Friday, March 29, 2013

Math Links for Week Ending Mar 29th, 2013

Here is a super fun activity that puts a gaming spin on drawing circles. Its an
app that asks you to draw as good a circle as you can (with your mouse) and it will then judge how good you are (based on the comparison of perimeter and area). And just to make it even funner, you get a picture of a cat (angry or happy) depending on how well you do.
Curriculum Tags: Gr8, MPM1D, MPM2D, MFM1P

I just can't get enough of the Desmos online graphing calculator. Just found out that they have a great youtube channel ( and a nice Pinterest Page ( Lots of good stuff here
Curriculum Tags: All

Dan Meyer has a really interesting problem that he asks about regular polygons.
Sure you may be able to draw a regular polygon with 7 sides or 12 sides but what about 3.5 sides? Its a really neat exercise for some deep discussion about geometric principles. It is also pretty cool how his readers came to his aid to produce a variety of dynamic options to look at all the possibilities (even one that uses Desmos)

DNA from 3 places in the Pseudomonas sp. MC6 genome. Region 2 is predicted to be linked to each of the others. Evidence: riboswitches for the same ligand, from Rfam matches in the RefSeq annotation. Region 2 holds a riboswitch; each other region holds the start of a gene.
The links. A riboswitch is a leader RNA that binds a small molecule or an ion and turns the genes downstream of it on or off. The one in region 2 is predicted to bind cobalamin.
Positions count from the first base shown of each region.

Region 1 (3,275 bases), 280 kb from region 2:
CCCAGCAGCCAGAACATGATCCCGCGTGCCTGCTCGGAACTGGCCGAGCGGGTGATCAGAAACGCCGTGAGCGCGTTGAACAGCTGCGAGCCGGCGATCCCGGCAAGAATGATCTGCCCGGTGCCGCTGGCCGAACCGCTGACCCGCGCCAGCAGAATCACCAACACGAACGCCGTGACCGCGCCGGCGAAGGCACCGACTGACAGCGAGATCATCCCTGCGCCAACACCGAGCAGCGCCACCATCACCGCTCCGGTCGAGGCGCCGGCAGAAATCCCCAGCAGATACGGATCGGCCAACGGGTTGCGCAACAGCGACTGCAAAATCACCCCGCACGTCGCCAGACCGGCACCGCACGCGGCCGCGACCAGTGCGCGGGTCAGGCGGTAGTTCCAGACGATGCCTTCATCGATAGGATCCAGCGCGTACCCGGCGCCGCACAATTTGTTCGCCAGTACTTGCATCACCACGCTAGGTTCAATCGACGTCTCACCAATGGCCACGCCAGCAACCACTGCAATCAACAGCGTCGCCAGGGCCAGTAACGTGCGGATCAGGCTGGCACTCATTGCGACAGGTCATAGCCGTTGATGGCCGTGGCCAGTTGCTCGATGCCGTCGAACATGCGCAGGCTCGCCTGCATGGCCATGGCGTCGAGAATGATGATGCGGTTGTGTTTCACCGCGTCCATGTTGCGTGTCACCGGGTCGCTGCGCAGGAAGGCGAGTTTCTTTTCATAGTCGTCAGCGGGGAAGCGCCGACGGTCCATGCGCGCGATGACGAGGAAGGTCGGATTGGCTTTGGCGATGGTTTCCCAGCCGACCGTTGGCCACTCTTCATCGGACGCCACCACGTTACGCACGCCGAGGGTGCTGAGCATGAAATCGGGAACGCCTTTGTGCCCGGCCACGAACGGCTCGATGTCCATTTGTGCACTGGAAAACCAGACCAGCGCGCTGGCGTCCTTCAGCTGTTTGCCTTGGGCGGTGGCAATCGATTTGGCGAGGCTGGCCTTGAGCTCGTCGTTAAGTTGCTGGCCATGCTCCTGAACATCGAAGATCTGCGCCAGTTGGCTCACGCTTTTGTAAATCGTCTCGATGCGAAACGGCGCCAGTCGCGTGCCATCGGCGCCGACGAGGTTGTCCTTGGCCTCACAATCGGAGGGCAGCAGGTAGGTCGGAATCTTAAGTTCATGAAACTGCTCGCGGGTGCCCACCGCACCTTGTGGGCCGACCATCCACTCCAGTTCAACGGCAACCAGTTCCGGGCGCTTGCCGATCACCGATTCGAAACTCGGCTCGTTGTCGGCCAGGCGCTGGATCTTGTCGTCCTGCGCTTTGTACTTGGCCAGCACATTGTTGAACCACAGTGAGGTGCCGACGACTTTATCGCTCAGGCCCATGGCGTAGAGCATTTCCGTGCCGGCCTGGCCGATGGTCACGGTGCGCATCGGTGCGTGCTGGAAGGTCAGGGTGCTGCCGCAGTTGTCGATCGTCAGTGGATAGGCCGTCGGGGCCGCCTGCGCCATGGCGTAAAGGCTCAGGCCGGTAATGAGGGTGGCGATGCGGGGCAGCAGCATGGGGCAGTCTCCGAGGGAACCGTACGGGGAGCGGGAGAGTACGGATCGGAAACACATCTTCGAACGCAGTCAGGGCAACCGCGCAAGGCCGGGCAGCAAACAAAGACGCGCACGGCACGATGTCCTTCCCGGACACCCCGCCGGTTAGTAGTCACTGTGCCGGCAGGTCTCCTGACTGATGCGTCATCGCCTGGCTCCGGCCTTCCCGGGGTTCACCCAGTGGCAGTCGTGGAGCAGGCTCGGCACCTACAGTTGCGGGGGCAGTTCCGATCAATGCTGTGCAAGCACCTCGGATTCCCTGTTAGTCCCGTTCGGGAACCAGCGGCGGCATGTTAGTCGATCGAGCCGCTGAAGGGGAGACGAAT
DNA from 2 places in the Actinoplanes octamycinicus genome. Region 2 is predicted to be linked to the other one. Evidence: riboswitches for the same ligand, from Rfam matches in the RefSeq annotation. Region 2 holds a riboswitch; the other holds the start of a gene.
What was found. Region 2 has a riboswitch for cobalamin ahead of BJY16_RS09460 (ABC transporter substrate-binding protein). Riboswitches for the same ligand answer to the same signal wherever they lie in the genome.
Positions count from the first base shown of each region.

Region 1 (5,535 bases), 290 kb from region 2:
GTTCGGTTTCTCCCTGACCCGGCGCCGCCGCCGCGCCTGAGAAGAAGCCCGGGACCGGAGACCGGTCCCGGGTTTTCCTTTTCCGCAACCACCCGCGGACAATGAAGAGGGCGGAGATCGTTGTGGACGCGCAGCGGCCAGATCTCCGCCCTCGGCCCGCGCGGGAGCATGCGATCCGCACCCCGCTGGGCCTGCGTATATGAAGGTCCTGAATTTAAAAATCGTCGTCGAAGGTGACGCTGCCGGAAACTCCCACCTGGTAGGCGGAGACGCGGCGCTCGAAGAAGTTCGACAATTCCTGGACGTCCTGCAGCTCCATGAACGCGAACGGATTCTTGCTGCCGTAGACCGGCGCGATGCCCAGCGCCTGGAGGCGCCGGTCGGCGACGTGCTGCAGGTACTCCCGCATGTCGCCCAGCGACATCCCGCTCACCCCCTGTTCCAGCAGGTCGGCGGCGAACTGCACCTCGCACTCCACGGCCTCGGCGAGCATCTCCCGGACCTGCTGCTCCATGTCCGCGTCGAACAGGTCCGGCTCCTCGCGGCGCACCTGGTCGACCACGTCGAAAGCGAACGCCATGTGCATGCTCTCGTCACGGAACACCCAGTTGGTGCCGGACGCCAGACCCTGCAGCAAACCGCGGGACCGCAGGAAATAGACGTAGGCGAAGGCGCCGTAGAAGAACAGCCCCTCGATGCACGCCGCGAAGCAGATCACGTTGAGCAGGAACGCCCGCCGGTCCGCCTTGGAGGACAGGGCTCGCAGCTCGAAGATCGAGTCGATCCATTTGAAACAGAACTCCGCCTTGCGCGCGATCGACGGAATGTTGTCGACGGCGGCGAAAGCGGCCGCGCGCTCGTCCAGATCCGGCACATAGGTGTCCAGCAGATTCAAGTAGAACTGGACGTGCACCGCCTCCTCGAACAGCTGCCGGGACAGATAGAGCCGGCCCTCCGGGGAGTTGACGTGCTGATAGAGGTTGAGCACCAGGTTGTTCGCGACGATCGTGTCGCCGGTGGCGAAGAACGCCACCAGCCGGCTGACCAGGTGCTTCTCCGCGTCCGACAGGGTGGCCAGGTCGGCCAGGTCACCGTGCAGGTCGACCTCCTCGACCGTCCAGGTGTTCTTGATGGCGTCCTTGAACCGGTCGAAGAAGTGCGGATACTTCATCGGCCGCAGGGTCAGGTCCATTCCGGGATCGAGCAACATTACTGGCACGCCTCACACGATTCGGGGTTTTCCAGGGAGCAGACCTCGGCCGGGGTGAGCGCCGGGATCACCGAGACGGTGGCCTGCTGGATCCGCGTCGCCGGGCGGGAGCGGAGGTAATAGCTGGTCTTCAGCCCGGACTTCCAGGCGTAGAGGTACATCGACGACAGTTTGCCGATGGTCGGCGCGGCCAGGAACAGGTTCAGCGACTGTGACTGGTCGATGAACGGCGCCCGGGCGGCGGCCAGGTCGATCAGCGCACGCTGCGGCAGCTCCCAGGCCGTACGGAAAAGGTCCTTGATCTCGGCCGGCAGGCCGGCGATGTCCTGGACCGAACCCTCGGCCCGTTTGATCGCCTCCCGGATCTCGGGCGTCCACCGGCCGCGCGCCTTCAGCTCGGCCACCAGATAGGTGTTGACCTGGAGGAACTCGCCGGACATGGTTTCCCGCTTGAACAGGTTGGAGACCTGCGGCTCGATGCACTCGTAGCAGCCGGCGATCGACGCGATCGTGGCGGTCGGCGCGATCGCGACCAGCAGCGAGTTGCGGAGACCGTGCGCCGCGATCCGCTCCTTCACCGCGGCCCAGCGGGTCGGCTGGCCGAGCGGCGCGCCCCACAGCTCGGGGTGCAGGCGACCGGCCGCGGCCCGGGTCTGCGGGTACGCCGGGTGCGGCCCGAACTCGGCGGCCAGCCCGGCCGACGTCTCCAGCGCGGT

Curriculum Tags: Gr7, Gr8, MPM1D

Here is a tough trig assignment that would be good assessing basic trig functions
Curriculum Tags: MPM2D, MCF3M, MCR3U

I really like this Trig identities activity where students seem to graph different functions but upon actually graphing them they are all the same. Nicely done. Worksheets included.
Curriculum Tags: MCR3U, MHF4U

Here is an activity about ratios, scale diagrams and proportions that uses a lot of real pictures (and maybe some contrived contexts but they are fun). Worksheets included.
Curriculum Tags: Gr7, Gr8, MPM1D, MFM1P

Here is a cool activity about area of irregular shapes. Students actually measure their
own areas.
Curriculum Tags: Gr7, MFM1P

Interesting article about the math used when running a marathon. Could be used for simple number sense calculations and possibly rates. I know when I am running I am constantly using rates to calculate splits.
Curriculum Tags: Gr7, Gr8

Sometimes math can be wielded incorrectly under the guise of expert testimony. That is the premise of a book called Math on Trial. Here are some stories of how math was used incorrectly to convict innocent people. Especially where probability is concerned.
Curriculum Tags: Gr7, Gr8, MDM4U

Some funny images:


  1. I guess I'm getting more into this online collaboration thing; I recognize almost a third of those already. Kind of weird. Need to make a note to check out a couple of the others, thanks! Though I'll go you one further on the square root: